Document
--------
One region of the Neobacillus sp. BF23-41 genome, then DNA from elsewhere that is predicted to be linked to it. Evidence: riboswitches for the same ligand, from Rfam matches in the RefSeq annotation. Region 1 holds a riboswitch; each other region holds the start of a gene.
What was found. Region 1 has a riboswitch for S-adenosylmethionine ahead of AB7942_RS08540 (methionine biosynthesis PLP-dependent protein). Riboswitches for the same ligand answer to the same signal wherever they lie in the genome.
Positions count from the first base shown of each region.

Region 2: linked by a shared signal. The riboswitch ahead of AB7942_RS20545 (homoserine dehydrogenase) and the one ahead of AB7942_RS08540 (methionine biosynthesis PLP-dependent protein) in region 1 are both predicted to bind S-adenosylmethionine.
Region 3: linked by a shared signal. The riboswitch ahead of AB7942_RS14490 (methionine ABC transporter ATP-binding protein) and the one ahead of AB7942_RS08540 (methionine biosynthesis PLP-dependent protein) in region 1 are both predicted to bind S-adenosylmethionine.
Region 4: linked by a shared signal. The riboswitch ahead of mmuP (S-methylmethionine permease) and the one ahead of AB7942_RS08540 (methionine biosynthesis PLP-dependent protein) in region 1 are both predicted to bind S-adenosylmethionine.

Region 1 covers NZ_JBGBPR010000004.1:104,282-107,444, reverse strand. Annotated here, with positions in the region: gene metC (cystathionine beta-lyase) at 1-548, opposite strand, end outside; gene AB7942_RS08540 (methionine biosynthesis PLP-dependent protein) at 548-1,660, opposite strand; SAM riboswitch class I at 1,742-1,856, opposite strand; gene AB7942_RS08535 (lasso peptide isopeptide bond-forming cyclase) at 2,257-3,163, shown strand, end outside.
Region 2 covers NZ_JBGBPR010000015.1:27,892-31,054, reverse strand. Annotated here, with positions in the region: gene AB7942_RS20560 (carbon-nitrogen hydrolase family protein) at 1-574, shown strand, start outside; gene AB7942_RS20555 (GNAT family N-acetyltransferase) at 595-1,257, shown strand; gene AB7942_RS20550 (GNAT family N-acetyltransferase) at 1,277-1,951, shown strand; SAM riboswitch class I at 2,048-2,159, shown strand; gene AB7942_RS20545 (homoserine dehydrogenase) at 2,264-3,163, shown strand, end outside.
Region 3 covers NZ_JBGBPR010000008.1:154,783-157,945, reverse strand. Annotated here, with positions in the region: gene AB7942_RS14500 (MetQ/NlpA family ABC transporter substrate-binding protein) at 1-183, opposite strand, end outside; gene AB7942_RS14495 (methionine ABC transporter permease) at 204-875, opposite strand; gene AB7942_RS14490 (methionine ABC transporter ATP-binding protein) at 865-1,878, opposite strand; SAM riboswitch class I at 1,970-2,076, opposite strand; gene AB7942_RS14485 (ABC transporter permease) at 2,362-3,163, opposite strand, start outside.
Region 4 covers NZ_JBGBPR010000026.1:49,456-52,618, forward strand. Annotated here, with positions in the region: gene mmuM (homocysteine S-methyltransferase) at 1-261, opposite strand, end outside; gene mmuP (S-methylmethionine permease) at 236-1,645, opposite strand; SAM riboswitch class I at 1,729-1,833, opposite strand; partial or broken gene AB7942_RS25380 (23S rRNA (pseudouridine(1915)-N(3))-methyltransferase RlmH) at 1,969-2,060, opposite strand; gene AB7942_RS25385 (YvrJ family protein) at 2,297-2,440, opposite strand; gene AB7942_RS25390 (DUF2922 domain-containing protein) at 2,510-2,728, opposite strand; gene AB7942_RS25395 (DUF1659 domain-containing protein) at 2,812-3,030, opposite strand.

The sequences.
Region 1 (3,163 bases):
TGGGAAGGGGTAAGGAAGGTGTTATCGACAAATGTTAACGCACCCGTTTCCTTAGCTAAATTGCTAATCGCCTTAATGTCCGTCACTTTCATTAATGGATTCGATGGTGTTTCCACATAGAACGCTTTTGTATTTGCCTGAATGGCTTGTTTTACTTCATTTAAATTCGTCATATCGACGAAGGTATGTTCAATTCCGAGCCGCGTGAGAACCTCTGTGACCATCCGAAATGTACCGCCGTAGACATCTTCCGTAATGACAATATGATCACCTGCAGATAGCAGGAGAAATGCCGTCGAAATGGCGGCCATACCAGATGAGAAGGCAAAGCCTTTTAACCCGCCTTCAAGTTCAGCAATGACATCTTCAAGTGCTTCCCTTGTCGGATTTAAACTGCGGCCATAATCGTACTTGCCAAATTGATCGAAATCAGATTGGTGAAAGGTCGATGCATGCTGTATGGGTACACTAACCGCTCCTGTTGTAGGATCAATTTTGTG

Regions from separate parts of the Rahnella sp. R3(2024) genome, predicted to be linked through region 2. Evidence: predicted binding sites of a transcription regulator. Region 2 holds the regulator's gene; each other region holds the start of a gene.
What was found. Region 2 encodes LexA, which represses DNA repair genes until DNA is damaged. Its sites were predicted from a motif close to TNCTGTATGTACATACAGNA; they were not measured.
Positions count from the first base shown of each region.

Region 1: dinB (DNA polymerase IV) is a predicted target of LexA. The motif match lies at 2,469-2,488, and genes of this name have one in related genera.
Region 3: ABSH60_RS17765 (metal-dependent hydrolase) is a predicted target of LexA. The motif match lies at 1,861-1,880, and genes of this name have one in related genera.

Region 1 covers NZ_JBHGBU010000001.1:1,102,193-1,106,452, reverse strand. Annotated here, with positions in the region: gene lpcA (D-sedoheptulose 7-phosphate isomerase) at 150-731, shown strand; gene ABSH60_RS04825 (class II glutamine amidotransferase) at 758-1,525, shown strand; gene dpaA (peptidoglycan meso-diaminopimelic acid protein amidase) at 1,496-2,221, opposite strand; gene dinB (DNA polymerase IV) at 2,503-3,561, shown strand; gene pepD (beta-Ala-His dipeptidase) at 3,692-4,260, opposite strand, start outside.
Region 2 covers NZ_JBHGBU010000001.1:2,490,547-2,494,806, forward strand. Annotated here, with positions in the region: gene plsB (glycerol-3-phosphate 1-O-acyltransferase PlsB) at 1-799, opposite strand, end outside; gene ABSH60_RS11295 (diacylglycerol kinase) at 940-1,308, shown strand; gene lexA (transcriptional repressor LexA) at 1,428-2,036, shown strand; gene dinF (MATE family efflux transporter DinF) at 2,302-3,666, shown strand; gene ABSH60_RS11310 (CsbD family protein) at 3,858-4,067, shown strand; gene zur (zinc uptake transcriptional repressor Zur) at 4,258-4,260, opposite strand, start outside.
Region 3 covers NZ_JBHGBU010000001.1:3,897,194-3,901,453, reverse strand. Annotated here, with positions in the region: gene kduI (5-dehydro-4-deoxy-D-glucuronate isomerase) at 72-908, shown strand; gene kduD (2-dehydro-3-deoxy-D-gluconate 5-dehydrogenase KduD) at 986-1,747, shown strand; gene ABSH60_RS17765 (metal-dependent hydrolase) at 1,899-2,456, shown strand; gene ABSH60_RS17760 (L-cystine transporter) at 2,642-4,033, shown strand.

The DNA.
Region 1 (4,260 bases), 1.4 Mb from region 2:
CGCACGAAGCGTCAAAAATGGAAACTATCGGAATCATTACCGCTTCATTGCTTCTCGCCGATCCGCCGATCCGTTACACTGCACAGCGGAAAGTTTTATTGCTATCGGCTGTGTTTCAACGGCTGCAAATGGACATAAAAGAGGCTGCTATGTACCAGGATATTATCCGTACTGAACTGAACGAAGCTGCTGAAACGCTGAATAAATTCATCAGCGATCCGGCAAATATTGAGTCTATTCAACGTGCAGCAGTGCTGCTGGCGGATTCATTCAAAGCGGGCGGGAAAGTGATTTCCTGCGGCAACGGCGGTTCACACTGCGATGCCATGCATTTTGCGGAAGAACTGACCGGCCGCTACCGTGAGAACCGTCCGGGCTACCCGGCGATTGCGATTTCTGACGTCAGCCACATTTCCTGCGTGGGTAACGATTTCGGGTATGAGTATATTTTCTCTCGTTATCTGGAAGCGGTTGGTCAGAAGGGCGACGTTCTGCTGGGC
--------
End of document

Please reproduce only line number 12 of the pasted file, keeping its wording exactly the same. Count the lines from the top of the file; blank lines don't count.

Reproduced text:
Region 1 (3,163 bases):